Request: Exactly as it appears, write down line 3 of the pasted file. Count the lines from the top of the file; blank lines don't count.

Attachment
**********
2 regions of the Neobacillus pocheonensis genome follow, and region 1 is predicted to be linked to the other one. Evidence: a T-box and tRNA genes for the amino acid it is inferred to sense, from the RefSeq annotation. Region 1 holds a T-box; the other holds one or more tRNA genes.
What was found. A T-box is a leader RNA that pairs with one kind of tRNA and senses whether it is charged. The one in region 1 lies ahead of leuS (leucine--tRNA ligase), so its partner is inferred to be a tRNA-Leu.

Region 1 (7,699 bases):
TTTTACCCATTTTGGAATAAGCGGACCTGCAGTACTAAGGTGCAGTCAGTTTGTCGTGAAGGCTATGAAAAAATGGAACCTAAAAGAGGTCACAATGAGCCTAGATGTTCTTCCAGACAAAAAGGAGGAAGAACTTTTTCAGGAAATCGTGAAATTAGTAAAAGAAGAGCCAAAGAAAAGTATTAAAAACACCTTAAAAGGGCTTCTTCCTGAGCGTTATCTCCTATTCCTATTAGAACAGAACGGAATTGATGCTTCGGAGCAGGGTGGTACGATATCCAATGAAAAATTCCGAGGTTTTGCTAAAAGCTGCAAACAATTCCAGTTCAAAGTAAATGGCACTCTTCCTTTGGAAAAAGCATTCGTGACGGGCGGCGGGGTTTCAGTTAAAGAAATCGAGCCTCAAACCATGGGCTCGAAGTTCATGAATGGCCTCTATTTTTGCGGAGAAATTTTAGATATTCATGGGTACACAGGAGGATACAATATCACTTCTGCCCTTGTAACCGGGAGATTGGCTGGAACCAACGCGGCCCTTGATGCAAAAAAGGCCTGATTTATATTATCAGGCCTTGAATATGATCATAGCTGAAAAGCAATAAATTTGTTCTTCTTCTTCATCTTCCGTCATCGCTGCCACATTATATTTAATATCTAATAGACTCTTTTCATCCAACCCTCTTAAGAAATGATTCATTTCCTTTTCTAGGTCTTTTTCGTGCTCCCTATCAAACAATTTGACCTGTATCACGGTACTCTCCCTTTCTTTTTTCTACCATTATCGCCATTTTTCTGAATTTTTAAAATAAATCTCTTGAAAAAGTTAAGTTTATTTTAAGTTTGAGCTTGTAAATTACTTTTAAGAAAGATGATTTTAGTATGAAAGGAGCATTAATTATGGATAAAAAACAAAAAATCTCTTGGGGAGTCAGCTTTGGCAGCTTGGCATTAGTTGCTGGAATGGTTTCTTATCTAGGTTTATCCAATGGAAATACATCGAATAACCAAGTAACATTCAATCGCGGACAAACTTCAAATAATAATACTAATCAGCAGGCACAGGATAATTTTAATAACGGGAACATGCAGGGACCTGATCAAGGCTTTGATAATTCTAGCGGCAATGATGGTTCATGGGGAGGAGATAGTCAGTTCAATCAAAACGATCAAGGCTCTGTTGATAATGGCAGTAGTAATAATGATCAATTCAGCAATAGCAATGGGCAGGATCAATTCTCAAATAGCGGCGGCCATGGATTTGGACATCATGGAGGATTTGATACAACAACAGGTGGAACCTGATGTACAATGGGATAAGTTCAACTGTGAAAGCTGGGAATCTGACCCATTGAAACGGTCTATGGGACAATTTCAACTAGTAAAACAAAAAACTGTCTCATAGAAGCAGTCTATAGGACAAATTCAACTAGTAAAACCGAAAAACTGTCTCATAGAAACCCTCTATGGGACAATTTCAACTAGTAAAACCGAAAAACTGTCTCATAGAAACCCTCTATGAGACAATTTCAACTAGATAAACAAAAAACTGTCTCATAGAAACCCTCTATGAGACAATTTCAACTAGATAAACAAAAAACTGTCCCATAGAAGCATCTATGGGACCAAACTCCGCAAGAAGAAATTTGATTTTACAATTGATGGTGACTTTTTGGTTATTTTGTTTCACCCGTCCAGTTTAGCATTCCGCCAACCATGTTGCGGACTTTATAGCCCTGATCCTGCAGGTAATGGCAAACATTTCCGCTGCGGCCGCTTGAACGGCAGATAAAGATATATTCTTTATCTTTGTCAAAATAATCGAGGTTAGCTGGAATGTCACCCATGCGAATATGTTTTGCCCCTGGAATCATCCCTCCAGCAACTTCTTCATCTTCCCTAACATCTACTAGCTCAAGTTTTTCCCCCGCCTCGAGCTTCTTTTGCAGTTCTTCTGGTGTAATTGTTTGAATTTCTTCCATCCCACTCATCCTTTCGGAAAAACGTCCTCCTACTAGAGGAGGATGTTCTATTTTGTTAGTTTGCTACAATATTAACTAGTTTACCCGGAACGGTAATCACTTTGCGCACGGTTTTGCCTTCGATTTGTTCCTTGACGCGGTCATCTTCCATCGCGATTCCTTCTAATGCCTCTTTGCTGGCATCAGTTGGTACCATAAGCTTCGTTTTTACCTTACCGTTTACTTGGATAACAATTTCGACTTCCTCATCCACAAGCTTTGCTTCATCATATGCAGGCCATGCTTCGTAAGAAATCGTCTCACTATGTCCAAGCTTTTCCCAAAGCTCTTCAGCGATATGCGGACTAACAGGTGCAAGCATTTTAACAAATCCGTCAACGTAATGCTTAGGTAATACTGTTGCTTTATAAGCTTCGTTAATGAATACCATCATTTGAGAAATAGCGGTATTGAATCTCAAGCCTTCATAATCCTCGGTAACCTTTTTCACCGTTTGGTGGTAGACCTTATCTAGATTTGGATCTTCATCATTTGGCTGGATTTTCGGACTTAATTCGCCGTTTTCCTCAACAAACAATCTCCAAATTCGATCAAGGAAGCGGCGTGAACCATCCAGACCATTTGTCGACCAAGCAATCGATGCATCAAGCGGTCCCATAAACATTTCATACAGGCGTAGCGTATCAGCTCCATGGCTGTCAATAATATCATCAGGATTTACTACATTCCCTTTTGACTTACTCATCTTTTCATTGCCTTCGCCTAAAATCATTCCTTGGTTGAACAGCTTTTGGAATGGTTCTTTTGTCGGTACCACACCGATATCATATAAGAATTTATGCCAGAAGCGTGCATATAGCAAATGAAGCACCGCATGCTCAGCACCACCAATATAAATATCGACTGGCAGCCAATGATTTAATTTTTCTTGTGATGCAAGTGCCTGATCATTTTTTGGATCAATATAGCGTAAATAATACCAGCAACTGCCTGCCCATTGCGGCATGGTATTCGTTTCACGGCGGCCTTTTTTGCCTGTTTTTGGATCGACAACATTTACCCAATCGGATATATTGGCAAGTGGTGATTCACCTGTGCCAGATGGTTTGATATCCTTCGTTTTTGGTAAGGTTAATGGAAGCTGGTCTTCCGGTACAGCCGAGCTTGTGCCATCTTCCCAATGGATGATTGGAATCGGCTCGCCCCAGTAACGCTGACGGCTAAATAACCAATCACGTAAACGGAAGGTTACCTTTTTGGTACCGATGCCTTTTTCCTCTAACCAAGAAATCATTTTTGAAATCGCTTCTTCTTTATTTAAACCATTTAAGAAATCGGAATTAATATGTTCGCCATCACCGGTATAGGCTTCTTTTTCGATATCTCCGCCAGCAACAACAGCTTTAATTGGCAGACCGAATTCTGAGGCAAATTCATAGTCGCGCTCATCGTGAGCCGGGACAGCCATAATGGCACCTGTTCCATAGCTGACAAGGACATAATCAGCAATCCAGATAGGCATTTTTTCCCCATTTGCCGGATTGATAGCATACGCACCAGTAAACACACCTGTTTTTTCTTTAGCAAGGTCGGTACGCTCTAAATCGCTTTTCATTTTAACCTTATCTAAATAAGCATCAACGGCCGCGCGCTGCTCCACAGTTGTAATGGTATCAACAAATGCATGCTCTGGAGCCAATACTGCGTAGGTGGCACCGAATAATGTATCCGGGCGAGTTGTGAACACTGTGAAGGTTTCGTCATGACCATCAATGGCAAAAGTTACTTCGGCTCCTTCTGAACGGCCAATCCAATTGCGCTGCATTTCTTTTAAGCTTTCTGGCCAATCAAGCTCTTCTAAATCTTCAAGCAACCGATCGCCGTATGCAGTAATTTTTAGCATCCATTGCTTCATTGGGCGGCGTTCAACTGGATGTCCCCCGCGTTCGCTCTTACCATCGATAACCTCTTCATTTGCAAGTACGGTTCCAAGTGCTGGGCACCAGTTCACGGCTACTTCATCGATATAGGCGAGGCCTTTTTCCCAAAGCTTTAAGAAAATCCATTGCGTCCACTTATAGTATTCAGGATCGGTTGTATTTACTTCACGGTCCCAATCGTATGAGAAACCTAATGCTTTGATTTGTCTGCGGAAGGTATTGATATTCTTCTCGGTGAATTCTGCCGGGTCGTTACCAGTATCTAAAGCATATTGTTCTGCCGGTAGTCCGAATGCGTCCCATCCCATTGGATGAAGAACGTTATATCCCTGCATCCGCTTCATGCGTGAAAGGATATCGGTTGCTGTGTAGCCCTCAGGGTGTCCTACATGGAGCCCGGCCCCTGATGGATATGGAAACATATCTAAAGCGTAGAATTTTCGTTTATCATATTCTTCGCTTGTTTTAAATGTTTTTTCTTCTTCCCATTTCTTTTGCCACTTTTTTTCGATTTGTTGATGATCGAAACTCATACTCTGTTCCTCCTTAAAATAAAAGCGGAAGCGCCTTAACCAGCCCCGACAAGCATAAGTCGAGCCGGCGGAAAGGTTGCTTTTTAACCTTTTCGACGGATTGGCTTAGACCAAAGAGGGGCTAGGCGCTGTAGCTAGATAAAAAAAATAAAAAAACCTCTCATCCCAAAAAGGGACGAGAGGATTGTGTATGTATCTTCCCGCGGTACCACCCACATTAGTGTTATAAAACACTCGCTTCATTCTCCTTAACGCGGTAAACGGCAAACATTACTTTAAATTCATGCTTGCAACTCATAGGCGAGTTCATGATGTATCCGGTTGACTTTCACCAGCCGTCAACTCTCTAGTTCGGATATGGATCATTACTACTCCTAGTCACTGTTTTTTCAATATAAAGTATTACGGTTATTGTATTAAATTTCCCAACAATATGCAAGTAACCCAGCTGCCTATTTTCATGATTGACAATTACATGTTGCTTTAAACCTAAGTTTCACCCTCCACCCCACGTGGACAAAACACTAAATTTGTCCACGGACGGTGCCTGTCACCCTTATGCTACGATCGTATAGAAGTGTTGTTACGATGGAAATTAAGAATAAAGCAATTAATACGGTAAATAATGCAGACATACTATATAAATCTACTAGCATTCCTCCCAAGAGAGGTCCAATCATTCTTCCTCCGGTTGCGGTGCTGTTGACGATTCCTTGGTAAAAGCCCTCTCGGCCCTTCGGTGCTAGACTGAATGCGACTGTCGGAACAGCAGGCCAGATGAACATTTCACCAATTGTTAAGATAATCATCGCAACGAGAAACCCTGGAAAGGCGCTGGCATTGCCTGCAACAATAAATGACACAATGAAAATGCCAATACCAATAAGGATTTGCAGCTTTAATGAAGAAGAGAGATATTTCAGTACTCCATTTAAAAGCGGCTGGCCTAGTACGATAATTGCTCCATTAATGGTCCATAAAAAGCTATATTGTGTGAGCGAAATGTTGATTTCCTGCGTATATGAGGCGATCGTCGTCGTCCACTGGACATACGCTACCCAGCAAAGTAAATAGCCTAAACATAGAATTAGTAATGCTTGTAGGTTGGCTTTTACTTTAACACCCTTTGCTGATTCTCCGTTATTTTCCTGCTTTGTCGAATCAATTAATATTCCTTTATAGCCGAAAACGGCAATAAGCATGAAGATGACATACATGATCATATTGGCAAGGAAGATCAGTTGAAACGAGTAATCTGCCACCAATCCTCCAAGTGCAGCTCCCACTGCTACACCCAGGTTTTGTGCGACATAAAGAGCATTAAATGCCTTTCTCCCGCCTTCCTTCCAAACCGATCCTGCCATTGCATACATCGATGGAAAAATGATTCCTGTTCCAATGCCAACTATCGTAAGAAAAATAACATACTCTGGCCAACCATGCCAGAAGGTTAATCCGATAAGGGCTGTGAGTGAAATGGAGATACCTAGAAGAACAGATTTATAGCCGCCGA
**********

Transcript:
Region 1 (7,699 bases):